A speculative hypothesis is presented according to which the ancient Israelite religion was associated with the use of entheogens (mind-altering plants used in sacramental contexts). The hypothesis is based on a new look at texts of the Old Testament pertaining to the life of Moses. The ideas entertained here were primarily based on the fact that in the arid areas of the Sinai peninsula and Southern Israel there grow two plants containing the same psychoactive molecules found in the plants from which the powerful Amazonian hallucinogenic brew Ayahuasca is prepared. The two plants are species of Acacia tree and the bush Peganum harmala. The hypothesis is corroborated by comparative experiential-phenomenological observations, linguistic considerations, exegesis of old Jewish texts and other ancient Mideastern traditions, anthropological lore, and ethnobotanical data.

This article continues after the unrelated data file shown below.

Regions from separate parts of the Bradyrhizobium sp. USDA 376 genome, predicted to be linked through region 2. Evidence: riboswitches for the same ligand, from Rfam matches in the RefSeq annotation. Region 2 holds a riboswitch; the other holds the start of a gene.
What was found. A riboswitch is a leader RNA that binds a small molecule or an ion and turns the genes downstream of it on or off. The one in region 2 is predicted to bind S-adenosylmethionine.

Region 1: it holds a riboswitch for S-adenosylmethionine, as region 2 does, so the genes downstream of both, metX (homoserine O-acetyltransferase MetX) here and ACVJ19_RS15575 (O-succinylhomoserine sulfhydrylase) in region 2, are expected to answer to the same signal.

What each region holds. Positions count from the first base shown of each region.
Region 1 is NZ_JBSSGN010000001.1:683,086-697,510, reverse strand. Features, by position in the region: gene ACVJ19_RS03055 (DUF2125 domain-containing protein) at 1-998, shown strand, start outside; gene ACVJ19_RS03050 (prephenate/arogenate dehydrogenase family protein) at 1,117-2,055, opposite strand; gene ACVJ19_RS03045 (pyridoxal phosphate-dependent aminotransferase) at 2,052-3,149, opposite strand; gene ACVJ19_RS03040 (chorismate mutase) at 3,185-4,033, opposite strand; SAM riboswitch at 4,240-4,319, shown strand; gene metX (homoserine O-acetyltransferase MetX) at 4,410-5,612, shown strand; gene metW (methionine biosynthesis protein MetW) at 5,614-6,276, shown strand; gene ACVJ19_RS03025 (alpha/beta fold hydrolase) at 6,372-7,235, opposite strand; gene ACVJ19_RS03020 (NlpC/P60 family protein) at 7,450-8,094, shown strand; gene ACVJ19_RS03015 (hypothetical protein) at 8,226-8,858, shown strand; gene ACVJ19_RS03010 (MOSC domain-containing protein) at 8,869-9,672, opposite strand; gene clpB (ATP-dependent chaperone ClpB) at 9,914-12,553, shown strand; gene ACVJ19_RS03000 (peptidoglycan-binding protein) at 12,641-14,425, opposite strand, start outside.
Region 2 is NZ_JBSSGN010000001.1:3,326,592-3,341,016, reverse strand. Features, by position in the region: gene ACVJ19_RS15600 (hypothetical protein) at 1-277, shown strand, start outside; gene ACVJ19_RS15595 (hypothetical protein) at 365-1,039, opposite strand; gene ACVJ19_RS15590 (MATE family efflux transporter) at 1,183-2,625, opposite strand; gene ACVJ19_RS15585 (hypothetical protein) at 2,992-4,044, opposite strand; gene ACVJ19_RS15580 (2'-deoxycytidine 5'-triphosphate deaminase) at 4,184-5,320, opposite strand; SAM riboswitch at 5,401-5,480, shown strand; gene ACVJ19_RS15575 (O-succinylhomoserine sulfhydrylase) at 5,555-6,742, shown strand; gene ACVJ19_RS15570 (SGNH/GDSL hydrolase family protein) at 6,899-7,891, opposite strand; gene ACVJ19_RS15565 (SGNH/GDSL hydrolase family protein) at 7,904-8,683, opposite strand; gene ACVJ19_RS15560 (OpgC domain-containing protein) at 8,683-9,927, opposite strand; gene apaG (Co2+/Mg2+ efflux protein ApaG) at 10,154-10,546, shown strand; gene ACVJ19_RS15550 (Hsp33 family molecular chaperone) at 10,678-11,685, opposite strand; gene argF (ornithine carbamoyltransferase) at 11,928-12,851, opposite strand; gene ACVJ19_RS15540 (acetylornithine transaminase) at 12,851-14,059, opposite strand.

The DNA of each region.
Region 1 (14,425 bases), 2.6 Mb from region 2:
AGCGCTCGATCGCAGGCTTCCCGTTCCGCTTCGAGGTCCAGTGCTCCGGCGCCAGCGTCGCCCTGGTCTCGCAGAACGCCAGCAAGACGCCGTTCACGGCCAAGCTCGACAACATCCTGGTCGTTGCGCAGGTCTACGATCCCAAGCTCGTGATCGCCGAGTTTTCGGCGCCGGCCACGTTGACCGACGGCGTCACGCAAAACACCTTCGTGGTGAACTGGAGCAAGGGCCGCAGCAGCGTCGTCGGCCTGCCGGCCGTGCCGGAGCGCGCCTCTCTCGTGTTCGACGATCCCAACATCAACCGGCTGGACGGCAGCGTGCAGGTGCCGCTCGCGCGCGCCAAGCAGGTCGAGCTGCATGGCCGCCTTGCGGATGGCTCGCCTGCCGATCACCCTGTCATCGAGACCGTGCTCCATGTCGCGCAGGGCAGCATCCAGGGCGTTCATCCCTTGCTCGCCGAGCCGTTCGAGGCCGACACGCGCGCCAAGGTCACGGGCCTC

The entire 25 page article can be downloaded for free from here (scroll down to bottom of page, if the pdf link stops working let me know in the comments, I have a copy.)
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This is an article in two parts. The first part discusses current research in psychoactive preparations of ergot in various religious systems with a particular emphasis on Persian, Greek, Jewish and Islamic sources.
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